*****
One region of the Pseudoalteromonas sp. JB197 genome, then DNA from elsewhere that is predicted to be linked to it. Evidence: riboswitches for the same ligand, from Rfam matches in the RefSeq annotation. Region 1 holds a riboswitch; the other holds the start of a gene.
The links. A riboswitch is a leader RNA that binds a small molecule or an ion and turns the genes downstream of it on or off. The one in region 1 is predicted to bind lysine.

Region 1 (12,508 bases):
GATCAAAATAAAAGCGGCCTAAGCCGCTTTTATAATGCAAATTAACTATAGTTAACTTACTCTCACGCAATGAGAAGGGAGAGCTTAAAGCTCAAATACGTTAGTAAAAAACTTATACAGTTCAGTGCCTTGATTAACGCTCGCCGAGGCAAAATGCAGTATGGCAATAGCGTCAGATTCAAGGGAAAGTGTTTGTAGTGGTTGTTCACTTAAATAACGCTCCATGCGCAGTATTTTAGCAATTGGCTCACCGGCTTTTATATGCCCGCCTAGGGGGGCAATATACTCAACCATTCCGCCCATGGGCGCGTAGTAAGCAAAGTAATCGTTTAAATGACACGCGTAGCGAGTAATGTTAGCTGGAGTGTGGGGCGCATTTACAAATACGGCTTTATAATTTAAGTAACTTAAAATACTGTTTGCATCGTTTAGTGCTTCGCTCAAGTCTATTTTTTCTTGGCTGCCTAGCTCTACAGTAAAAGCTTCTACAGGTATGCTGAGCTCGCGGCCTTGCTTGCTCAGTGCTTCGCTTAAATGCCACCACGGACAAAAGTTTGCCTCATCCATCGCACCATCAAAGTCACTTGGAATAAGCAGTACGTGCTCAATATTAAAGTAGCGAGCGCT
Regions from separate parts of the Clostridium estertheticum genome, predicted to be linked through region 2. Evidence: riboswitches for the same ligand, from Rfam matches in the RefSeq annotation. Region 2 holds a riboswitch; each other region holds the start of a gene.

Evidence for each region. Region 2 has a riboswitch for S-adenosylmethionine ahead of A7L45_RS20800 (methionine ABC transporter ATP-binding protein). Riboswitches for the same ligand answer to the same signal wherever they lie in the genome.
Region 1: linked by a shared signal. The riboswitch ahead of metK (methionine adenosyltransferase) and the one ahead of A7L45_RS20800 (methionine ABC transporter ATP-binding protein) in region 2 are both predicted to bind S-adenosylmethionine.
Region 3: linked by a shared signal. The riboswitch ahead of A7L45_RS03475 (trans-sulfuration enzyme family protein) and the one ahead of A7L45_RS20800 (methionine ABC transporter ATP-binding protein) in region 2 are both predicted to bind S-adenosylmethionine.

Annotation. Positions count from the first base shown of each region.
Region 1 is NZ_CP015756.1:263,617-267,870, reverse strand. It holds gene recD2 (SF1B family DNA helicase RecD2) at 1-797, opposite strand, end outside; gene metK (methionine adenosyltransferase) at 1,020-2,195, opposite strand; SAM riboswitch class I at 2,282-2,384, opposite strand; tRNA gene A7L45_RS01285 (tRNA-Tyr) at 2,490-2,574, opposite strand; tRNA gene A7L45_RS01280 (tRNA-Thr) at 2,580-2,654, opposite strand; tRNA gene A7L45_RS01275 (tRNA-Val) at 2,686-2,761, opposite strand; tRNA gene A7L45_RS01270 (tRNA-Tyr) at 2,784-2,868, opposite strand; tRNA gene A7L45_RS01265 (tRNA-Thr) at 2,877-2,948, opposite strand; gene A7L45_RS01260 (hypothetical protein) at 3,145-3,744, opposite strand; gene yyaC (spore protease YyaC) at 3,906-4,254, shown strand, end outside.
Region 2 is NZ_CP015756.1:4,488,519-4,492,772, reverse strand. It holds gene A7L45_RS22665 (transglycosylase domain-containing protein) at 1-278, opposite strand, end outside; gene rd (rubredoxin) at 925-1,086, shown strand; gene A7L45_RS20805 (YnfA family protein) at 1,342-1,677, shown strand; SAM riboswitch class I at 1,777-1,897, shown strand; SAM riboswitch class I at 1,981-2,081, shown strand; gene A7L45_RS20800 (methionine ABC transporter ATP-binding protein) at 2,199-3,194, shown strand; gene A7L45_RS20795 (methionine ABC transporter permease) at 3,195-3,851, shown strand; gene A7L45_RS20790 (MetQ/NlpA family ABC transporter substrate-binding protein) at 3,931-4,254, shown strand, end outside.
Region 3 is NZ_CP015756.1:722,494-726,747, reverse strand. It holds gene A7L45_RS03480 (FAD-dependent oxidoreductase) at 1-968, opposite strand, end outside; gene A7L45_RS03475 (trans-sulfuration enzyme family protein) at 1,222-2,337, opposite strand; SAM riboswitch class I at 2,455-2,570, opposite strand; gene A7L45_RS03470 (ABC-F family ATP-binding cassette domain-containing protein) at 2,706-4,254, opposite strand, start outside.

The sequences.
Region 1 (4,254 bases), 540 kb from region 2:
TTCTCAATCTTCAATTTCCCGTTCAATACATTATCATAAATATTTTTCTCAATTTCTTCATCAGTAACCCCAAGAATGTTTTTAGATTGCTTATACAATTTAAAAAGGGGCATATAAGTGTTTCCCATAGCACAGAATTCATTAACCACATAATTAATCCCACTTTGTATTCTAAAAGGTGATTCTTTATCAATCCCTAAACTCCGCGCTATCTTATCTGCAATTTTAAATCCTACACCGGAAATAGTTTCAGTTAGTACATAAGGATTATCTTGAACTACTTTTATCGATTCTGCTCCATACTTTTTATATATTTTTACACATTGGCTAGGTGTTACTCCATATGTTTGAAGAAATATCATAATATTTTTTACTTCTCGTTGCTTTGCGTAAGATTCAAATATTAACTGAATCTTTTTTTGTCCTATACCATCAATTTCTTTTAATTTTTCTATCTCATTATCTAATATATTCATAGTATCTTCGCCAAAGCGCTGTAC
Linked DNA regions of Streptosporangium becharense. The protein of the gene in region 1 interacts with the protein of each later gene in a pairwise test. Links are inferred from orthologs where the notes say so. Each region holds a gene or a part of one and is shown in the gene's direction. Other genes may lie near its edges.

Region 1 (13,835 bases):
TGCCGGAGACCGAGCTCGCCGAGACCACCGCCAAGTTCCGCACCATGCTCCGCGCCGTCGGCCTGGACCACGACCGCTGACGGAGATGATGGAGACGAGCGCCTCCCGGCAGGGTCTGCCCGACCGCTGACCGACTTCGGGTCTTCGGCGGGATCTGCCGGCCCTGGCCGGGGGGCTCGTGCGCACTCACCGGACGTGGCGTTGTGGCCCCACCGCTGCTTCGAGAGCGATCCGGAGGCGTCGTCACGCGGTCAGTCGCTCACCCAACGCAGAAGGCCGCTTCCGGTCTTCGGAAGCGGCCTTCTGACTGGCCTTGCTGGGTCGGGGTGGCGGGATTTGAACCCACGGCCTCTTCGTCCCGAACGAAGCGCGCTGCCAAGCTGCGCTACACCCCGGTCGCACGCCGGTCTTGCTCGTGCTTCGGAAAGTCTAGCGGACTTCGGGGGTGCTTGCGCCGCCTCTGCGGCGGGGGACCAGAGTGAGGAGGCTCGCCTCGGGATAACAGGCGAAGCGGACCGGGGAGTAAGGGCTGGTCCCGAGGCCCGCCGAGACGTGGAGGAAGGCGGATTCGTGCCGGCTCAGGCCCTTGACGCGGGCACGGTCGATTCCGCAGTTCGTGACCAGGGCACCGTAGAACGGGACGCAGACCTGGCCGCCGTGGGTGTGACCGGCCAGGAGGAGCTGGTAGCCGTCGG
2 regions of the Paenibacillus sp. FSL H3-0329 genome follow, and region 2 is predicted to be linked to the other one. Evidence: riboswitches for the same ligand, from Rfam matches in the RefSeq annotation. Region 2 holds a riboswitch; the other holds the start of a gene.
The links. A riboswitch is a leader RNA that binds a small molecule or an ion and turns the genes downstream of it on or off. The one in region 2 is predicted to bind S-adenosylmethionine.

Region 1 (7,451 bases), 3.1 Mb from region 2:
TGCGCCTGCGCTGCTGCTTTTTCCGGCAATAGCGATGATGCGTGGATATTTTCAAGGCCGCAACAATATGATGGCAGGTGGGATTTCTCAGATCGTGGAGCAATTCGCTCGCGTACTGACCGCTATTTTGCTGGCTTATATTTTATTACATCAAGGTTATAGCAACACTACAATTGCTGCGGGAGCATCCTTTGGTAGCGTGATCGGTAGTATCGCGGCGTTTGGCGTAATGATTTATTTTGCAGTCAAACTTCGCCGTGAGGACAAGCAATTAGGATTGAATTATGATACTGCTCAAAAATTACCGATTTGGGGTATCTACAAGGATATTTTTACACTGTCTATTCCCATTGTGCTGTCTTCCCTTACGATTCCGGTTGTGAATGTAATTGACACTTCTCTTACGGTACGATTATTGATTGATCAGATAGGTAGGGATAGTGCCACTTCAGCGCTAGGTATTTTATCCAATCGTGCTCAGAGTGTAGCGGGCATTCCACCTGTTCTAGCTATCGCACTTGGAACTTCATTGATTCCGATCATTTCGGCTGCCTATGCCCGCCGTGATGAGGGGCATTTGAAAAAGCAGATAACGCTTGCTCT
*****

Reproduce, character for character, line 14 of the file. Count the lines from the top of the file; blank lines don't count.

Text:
Region 1 (4,254 bases), 540 kb from region 2: